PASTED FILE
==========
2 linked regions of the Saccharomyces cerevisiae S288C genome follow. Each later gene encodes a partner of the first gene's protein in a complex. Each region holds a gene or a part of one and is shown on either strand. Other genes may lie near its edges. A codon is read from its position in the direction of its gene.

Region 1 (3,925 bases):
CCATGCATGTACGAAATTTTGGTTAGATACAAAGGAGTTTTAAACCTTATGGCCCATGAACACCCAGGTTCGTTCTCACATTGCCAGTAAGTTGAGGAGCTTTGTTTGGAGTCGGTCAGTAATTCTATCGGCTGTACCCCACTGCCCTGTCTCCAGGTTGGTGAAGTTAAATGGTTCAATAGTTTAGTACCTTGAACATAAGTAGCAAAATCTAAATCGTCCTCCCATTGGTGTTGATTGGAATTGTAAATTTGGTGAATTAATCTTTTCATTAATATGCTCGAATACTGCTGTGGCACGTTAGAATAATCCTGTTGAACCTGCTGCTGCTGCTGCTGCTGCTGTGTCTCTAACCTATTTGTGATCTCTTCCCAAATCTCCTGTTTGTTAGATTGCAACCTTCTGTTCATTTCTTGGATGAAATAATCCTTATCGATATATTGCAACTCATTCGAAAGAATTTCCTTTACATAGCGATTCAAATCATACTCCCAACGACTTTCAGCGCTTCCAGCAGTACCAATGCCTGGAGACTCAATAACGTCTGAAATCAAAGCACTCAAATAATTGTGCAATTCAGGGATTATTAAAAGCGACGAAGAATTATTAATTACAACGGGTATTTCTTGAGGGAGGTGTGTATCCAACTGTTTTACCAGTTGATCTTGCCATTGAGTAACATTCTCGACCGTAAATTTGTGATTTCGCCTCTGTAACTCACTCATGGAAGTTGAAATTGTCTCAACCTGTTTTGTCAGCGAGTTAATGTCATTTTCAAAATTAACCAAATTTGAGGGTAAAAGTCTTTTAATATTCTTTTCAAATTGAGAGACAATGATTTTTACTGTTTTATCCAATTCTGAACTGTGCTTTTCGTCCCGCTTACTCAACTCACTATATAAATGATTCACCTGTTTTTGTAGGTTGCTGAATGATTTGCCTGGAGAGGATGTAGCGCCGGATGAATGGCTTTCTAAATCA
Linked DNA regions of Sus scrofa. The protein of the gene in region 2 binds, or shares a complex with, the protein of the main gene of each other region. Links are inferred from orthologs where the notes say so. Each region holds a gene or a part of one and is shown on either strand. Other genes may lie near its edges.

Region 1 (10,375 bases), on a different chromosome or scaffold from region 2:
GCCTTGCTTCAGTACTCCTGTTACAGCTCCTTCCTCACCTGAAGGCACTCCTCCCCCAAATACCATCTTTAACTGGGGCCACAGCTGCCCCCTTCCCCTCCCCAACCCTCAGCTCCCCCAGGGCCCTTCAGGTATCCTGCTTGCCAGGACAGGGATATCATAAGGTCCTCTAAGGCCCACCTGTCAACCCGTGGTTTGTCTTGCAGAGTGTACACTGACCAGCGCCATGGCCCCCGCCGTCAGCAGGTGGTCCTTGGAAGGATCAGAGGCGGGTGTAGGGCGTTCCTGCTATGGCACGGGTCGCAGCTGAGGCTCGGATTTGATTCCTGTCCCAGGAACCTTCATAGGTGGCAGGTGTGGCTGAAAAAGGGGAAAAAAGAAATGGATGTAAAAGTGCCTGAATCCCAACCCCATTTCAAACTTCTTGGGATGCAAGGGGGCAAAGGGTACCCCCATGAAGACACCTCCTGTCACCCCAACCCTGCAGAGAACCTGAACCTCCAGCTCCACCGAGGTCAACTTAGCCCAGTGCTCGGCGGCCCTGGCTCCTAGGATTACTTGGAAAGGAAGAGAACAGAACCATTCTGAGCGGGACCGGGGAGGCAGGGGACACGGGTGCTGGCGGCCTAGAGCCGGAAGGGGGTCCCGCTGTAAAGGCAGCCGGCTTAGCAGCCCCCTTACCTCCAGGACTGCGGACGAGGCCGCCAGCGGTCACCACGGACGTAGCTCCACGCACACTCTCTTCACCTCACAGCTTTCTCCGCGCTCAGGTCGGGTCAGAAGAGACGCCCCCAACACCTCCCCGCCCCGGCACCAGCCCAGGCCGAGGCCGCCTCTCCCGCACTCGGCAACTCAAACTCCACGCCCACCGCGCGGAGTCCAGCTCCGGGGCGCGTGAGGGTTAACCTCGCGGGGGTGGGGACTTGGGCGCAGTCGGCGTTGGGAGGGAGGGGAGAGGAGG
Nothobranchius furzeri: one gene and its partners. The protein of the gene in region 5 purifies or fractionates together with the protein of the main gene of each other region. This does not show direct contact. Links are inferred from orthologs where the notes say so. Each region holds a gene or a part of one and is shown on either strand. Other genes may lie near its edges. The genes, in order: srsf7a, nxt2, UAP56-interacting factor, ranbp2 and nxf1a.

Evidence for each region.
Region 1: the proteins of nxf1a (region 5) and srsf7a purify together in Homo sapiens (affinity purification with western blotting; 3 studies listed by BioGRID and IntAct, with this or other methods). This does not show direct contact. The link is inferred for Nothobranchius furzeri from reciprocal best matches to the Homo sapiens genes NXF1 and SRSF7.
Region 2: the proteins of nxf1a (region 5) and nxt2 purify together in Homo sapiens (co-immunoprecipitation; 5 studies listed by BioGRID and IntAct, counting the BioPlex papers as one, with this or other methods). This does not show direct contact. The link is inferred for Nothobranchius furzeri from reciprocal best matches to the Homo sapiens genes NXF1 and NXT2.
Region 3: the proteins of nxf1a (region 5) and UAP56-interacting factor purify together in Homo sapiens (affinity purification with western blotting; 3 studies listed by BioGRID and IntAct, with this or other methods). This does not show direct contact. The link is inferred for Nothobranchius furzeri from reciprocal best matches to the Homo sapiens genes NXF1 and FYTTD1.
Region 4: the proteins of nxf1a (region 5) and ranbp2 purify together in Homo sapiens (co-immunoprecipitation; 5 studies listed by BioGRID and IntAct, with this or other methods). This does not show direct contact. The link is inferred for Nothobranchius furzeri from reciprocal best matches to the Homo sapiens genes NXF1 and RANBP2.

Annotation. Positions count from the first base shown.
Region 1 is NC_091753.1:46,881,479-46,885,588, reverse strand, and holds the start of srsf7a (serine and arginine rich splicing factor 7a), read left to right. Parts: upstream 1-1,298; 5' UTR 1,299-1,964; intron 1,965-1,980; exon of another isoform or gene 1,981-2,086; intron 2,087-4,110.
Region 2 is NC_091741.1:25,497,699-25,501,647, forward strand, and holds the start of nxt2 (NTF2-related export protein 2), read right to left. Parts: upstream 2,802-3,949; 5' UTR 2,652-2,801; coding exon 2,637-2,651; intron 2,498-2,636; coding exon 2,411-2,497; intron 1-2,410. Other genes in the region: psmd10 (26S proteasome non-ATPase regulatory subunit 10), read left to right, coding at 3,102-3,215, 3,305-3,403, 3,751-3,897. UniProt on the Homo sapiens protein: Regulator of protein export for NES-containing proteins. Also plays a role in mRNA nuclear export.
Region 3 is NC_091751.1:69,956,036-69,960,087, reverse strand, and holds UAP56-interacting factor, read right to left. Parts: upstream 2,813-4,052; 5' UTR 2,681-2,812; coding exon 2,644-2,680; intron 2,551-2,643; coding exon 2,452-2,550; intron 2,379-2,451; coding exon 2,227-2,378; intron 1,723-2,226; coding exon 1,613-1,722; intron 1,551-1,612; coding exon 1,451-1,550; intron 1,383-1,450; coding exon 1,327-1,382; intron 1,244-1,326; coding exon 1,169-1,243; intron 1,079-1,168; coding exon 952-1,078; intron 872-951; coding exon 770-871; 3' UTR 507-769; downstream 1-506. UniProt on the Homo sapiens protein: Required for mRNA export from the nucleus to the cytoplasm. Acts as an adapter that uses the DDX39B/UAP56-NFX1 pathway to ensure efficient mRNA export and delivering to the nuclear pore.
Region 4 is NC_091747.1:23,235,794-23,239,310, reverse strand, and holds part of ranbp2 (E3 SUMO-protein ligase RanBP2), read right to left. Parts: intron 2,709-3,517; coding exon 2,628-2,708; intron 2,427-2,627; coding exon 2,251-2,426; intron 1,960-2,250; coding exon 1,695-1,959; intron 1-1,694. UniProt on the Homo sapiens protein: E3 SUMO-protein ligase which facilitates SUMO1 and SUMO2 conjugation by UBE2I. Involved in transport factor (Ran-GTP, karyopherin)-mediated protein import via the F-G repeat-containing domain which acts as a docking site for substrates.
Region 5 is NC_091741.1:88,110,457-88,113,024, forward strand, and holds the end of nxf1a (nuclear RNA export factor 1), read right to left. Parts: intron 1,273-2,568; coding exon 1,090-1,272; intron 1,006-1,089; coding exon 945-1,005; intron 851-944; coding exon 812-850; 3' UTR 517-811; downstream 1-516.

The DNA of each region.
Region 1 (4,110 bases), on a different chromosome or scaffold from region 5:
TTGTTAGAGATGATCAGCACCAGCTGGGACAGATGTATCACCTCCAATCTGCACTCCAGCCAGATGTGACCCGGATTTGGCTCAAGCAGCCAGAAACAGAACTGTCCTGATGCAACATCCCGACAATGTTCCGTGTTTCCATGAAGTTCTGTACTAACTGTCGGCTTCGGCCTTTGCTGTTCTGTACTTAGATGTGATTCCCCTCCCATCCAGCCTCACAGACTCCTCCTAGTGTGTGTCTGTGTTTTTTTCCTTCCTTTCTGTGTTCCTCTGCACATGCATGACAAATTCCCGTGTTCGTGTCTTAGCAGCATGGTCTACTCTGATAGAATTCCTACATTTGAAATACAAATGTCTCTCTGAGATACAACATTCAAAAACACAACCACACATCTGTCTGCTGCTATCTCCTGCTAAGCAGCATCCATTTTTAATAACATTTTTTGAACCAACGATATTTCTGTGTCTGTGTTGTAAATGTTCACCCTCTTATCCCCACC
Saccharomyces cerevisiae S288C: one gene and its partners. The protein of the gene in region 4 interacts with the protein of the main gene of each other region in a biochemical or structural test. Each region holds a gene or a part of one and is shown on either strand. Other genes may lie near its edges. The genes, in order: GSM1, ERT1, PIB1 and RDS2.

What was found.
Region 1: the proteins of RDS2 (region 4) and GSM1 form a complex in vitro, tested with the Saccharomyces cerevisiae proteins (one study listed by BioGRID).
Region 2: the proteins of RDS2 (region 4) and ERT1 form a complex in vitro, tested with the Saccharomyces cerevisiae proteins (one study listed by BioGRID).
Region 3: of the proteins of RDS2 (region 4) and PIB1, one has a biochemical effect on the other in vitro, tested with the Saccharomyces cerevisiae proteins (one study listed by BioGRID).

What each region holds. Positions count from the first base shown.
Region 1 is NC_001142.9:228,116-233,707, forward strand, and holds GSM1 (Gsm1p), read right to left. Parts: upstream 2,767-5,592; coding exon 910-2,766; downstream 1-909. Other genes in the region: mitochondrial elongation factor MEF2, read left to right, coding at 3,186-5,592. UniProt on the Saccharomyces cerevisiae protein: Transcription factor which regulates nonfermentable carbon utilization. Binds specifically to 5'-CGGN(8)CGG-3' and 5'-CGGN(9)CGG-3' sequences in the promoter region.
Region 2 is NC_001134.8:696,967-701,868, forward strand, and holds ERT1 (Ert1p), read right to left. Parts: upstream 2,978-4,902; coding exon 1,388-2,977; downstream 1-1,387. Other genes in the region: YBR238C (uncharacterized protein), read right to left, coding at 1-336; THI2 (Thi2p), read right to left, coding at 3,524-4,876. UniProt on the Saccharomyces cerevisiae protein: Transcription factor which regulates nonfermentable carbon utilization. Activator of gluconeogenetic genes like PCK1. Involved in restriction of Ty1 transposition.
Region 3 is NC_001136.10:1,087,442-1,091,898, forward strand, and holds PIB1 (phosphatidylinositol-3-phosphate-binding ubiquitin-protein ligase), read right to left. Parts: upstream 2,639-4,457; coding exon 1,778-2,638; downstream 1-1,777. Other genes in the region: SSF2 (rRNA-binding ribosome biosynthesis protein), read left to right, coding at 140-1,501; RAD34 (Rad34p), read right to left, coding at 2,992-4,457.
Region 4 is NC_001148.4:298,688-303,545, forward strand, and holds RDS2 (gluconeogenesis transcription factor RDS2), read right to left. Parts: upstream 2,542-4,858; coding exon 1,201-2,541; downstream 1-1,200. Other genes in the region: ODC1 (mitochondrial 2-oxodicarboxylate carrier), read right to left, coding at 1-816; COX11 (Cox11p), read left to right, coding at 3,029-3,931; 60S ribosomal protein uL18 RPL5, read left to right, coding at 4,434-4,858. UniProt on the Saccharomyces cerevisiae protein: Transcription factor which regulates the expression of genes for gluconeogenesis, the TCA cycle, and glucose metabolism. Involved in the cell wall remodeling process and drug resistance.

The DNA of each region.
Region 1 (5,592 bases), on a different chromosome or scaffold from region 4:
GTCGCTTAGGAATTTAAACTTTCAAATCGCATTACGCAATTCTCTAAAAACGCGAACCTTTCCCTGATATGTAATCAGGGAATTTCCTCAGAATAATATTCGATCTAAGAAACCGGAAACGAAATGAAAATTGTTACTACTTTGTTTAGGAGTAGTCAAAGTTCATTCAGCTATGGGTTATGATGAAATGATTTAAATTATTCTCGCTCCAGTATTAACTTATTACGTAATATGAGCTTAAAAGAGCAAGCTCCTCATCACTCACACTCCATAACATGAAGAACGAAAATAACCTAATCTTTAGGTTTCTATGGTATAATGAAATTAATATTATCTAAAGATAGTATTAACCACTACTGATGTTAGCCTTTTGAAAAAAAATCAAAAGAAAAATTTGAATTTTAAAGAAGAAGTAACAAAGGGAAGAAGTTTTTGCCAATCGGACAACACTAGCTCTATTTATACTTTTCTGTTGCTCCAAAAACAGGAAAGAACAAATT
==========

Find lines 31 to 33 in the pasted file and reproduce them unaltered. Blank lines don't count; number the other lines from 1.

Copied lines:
Region 4 is NC_001148.4:298,688-303,545, forward strand, and holds RDS2 (gluconeogenesis transcription factor RDS2), read right to left. Parts: upstream 2,542-4,858; coding exon 1,201-2,541; downstream 1-1,200. Other genes in the region: ODC1 (mitochondrial 2-oxodicarboxylate carrier), read right to left, coding at 1-816; COX11 (Cox11p), read left to right, coding at 3,029-3,931; 60S ribosomal protein uL18 RPL5, read left to right, coding at 4,434-4,858. UniProt on the Saccharomyces cerevisiae protein: Transcription factor which regulates the expression of genes for gluconeogenesis, the TCA cycle, and glucose metabolism. Involved in the cell wall remodeling process and drug resistance.

The DNA of each region.
Region 1 (5,592 bases), on a different chromosome or scaffold from region 4: